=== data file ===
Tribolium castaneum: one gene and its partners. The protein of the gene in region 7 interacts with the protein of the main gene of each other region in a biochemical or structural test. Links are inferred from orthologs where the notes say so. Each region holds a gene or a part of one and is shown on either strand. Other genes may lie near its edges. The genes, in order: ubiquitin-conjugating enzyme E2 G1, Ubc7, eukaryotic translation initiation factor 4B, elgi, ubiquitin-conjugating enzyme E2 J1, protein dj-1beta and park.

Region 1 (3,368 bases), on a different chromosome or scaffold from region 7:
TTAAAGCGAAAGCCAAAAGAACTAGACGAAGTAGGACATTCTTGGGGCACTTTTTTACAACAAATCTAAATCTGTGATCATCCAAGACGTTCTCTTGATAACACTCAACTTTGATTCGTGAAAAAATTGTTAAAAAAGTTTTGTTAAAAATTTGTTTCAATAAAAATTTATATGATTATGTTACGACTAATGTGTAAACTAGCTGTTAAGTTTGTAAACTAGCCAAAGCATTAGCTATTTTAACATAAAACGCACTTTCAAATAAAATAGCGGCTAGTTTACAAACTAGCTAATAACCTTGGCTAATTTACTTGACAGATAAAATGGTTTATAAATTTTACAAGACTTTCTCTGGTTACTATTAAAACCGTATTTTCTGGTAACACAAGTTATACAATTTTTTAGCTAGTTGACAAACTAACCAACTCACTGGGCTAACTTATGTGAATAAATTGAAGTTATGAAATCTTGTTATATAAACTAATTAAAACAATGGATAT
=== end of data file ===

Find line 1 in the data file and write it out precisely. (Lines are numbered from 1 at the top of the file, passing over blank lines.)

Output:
Tribolium castaneum: one gene and its partners. The protein of the gene in region 7 interacts with the protein of the main gene of each other region in a biochemical or structural test. Links are inferred from orthologs where the notes say so. Each region holds a gene or a part of one and is shown on either strand. Other genes may lie near its edges. The genes, in order: ubiquitin-conjugating enzyme E2 G1, Ubc7, eukaryotic translation initiation factor 4B, elgi, ubiquitin-conjugating enzyme E2 J1, protein dj-1beta and park.